Huang's studies of zinc in prostate cells may reveal more about the role of
this nutrient in human prostate health. Click the image for more information
Testing Your Zinc: Is the ZIP1 Gene the Best
Choice? By Marcia Wood August 22, 2005
Zinc from foods like beef, oysters, dark-meat poultry and sunflower
seeds helps us grow and keeps our brains and immune systems functioning. This
essential mineral might best be measured with a test based on the activity of a
gene called ZIP1. That's according to Agricultural Research Service (ARS) research geneticist
Huang and colleagues.
Right now, physicians and nutrition researchers don't have a zinc test
that's easy to use, sensitive, fast and reliable. A test based on the
ZIP1 gene might fill that gap.
The gene contains instructions that cells use to form a protein of the
same name. When cells need zinc, the ZIP1 protein can shuttle zinc from the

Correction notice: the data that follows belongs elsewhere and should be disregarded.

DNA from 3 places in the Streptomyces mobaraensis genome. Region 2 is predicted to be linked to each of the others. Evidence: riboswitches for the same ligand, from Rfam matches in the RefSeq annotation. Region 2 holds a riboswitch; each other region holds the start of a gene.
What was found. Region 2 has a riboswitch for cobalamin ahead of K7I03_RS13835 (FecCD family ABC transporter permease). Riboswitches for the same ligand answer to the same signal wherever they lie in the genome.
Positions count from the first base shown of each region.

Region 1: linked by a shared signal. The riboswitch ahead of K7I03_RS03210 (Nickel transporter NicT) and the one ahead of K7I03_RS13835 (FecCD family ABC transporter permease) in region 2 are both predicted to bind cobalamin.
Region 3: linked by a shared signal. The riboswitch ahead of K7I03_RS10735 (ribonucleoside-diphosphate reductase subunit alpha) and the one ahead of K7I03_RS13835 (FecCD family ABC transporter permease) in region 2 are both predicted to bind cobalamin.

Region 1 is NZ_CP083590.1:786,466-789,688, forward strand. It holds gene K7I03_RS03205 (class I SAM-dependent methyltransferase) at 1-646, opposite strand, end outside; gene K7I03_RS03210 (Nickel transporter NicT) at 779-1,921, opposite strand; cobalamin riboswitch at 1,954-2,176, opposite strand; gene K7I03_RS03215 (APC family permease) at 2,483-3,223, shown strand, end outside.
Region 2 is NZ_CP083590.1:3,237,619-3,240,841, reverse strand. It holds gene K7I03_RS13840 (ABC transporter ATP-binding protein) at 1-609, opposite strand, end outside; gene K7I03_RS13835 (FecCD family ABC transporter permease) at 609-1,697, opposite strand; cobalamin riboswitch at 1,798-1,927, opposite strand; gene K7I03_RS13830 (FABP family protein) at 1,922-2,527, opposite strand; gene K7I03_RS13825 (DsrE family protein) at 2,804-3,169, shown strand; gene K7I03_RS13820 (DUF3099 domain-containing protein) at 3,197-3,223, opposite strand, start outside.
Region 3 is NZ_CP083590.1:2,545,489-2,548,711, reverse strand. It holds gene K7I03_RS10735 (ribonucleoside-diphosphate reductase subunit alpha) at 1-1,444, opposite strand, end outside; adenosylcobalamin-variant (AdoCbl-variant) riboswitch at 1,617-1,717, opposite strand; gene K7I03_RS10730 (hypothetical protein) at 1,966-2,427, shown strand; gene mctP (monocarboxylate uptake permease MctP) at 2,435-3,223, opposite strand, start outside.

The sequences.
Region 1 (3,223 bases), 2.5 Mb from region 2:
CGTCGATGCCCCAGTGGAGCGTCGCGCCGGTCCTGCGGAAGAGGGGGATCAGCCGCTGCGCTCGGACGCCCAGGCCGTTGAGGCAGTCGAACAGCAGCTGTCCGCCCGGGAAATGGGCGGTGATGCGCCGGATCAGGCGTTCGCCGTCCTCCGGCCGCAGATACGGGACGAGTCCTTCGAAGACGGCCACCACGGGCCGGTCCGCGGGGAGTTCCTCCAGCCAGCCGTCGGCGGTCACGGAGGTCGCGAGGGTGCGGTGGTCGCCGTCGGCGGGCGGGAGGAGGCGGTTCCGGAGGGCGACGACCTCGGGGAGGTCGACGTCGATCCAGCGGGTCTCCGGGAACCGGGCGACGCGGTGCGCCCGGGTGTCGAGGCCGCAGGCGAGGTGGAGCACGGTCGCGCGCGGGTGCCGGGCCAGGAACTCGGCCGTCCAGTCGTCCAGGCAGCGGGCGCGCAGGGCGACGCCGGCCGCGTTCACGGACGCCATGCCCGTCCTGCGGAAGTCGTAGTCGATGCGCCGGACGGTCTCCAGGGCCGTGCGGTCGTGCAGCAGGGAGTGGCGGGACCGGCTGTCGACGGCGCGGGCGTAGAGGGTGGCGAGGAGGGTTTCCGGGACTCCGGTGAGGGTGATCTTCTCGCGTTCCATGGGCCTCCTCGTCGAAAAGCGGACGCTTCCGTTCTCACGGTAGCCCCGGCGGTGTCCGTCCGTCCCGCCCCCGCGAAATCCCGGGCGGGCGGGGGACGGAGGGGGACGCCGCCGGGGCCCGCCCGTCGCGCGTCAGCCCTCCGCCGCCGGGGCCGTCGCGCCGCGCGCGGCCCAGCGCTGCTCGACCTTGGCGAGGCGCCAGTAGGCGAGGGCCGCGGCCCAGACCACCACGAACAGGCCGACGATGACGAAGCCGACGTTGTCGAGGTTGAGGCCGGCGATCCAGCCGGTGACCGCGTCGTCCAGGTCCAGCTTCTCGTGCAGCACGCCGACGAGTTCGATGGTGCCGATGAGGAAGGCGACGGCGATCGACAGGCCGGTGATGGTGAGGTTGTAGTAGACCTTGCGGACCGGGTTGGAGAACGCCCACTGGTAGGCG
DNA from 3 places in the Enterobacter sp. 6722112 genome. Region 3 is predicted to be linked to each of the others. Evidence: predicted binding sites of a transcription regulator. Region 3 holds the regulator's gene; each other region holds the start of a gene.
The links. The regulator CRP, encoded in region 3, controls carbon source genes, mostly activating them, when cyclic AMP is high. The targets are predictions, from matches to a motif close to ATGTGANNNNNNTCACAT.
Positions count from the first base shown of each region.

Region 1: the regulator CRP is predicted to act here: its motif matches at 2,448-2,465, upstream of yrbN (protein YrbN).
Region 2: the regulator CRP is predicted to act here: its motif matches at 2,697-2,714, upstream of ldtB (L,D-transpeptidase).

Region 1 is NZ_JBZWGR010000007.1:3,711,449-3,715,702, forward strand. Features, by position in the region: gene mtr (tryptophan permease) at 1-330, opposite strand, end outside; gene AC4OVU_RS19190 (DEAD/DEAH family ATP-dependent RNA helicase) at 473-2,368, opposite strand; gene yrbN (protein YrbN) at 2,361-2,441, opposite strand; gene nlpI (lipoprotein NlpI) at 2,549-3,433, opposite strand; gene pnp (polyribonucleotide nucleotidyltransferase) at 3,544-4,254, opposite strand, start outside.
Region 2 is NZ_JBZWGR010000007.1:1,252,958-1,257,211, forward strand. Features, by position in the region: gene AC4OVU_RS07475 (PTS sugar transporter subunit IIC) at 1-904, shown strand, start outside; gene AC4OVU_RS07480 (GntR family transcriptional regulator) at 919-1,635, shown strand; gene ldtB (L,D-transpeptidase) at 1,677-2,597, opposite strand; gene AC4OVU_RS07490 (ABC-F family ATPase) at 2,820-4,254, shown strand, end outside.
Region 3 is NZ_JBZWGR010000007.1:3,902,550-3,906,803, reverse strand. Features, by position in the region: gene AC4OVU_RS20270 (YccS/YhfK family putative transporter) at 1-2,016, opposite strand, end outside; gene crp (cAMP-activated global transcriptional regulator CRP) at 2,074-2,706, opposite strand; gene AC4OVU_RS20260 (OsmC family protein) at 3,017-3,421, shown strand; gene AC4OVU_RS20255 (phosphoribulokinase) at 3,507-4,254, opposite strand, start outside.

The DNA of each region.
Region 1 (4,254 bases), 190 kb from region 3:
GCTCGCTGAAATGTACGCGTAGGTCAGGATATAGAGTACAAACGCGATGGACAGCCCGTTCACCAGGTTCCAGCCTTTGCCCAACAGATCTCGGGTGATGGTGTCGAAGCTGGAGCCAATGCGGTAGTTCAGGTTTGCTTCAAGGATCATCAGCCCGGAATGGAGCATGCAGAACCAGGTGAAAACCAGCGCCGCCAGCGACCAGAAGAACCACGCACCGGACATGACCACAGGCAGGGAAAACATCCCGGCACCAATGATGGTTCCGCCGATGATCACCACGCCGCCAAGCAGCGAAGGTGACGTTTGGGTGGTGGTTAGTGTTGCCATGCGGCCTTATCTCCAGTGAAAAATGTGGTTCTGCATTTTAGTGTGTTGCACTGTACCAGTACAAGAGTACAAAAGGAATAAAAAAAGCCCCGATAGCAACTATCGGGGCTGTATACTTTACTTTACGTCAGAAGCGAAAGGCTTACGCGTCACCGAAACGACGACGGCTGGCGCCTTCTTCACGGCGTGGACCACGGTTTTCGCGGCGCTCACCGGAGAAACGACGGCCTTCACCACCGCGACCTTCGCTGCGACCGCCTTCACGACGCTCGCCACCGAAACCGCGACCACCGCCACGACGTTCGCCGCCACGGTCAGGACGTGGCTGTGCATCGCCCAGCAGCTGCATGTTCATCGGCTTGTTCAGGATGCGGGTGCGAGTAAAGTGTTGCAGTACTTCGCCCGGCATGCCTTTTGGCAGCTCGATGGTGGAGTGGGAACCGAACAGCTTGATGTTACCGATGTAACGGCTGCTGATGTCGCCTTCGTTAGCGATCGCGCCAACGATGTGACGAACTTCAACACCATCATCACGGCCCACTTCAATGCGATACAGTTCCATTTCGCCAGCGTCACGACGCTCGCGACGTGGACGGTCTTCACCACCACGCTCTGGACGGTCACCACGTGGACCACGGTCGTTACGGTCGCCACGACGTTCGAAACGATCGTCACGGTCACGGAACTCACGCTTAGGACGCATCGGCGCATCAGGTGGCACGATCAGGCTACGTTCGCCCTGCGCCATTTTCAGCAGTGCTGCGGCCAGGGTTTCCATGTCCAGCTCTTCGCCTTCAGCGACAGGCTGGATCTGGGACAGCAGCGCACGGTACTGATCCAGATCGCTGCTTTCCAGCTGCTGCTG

bloodstream, through the cell membrane and into the cell.
Foods rich in zinc
include chicken, eggs, cheese, oysters, beef and peanuts. Click the image
for more information about it.
Twenty-five healthy females, age 20 to 25 or 64 to 75, volunteered for
a ZIP1 study. About half of the women took a 22-milligram zinc supplement every
day. The others did not. All volunteers ate their usual meals, which provided
about 7 milligrams of zinc daily.
Scientists checked white blood cell samples taken at the beginning and
end of the study. Their intent? To determine whether ZIP1 gene activity
was affected by zinc supplementation.
At study's end, the ZIP1 gene was less active in the white
blood cells of the zinc-supplemented volunteers than in their counterparts.
This suggests that ZIP1 gene activity reflects the amount of zinc in the
Huang is continuing the ZIP1 research, which she and colleagues
described in the Journal of
Nutrition in 2004. Huang, based at the ARS
Human Nutrition Research Center in Davis, Calif., collaborated on the work
with nutrition center chemist
R. Woodhouse; Karl B. Adree, formerly at the center; and with
co-investigators from the University of California at Davis,
University of California Davis Medical Center, Children's Hospital Oakland (Calif.) Research
Institute, and Seoul (South
Korea) National University.
ARS is the U.S. Department of
Agriculture's chief scientific research agency.